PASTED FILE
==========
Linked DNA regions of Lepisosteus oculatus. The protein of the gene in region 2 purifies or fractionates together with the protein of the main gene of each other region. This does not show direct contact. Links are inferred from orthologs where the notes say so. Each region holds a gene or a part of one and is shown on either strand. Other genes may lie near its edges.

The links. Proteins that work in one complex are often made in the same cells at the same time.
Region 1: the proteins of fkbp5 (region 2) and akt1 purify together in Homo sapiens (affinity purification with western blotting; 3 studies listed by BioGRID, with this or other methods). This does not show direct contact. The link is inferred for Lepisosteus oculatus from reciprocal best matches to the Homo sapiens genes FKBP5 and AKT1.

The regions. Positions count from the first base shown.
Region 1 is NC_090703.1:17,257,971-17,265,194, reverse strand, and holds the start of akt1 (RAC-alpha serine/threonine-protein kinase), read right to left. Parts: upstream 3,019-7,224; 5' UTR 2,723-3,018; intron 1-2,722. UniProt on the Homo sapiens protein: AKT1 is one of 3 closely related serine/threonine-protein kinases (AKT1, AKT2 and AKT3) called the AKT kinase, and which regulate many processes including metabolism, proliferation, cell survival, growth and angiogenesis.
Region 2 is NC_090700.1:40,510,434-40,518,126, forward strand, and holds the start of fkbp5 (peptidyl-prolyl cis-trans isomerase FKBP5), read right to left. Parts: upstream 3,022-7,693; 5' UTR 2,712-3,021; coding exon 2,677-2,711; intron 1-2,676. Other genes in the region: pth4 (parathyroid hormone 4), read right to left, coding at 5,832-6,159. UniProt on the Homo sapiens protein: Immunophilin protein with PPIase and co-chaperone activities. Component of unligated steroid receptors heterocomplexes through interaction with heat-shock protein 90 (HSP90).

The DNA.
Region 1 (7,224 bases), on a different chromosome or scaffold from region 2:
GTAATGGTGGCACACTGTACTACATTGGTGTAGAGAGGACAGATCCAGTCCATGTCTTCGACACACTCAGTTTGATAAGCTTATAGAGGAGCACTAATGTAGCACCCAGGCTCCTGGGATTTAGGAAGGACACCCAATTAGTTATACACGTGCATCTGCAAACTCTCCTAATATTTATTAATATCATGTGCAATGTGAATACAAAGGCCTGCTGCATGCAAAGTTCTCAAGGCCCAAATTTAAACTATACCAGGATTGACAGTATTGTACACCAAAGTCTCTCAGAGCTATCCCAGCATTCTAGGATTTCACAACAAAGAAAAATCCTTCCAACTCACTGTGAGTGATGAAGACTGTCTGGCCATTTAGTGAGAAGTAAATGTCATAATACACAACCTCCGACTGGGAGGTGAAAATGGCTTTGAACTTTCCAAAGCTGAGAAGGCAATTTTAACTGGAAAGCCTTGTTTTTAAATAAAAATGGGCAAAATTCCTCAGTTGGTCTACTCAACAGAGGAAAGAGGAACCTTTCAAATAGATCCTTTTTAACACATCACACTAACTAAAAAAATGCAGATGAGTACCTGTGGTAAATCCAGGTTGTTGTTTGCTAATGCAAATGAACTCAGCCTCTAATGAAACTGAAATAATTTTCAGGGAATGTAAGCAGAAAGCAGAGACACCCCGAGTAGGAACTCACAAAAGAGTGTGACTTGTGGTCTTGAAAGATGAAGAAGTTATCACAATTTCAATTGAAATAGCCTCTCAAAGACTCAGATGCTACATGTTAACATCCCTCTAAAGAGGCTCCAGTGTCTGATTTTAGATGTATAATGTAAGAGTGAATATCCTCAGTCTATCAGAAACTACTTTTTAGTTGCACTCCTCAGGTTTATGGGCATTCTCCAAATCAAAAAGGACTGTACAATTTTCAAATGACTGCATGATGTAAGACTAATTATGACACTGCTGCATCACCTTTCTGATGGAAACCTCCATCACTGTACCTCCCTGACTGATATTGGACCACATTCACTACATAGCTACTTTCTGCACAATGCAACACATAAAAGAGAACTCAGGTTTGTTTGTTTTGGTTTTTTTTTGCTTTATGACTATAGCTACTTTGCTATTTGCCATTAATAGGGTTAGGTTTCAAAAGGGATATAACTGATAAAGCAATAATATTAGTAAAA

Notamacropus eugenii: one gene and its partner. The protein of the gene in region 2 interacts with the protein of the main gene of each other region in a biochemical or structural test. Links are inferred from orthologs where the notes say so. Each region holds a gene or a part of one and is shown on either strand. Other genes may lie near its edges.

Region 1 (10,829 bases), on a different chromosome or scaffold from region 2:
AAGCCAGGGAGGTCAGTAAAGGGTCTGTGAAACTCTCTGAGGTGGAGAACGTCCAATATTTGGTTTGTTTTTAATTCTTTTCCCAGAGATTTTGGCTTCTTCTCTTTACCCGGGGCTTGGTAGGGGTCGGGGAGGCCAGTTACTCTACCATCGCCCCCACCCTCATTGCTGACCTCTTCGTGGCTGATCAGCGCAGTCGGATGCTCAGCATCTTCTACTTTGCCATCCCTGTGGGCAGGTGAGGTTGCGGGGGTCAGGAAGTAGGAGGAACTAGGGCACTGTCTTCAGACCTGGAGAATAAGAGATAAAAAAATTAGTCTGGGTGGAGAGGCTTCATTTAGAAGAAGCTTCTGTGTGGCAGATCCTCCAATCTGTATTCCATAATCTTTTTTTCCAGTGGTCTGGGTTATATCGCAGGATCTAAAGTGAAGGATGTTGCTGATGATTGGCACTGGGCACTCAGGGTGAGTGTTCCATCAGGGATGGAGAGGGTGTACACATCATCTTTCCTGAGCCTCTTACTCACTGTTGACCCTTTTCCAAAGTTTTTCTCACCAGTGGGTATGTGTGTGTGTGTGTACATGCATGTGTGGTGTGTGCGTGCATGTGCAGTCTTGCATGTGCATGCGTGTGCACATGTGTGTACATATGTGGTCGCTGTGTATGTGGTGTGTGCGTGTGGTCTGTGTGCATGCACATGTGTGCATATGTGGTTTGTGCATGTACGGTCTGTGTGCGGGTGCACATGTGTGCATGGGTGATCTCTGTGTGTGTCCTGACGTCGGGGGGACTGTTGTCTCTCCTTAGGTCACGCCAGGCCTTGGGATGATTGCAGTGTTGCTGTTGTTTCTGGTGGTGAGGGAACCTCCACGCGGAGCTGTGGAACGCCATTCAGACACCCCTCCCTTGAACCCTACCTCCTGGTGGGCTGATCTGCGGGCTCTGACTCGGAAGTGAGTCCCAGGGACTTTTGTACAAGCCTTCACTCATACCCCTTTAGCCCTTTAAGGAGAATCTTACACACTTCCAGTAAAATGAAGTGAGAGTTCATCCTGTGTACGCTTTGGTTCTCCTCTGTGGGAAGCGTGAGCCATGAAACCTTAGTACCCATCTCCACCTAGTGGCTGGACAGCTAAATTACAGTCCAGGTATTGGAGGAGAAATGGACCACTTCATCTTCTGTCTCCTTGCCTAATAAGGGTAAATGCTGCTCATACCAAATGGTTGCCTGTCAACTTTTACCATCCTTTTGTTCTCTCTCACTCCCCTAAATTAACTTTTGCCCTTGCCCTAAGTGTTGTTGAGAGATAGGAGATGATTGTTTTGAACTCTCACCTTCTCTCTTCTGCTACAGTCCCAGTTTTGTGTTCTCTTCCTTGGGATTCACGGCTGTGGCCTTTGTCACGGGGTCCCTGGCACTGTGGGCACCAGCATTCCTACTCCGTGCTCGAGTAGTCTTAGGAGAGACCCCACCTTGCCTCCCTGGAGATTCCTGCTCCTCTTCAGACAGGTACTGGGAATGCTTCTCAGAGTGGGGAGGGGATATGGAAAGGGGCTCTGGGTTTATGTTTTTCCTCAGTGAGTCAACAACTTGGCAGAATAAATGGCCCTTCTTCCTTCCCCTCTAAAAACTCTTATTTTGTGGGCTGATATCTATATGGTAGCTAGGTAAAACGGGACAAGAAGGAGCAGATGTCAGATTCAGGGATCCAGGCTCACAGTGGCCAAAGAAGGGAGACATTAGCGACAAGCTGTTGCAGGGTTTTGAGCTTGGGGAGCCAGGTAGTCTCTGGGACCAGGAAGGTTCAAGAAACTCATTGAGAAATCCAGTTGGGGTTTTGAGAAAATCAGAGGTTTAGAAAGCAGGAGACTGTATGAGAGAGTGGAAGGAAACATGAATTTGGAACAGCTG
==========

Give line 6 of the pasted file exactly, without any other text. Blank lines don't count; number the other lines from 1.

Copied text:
Region 2 is NC_090700.1:40,510,434-40,518,126, forward strand, and holds the start of fkbp5 (peptidyl-prolyl cis-trans isomerase FKBP5), read right to left. Parts: upstream 3,022-7,693; 5' UTR 2,712-3,021; coding exon 2,677-2,711; intron 1-2,676. Other genes in the region: pth4 (parathyroid hormone 4), read right to left, coding at 5,832-6,159. UniProt on the Homo sapiens protein: Immunophilin protein with PPIase and co-chaperone activities. Component of unligated steroid receptors heterocomplexes through interaction with heat-shock protein 90 (HSP90).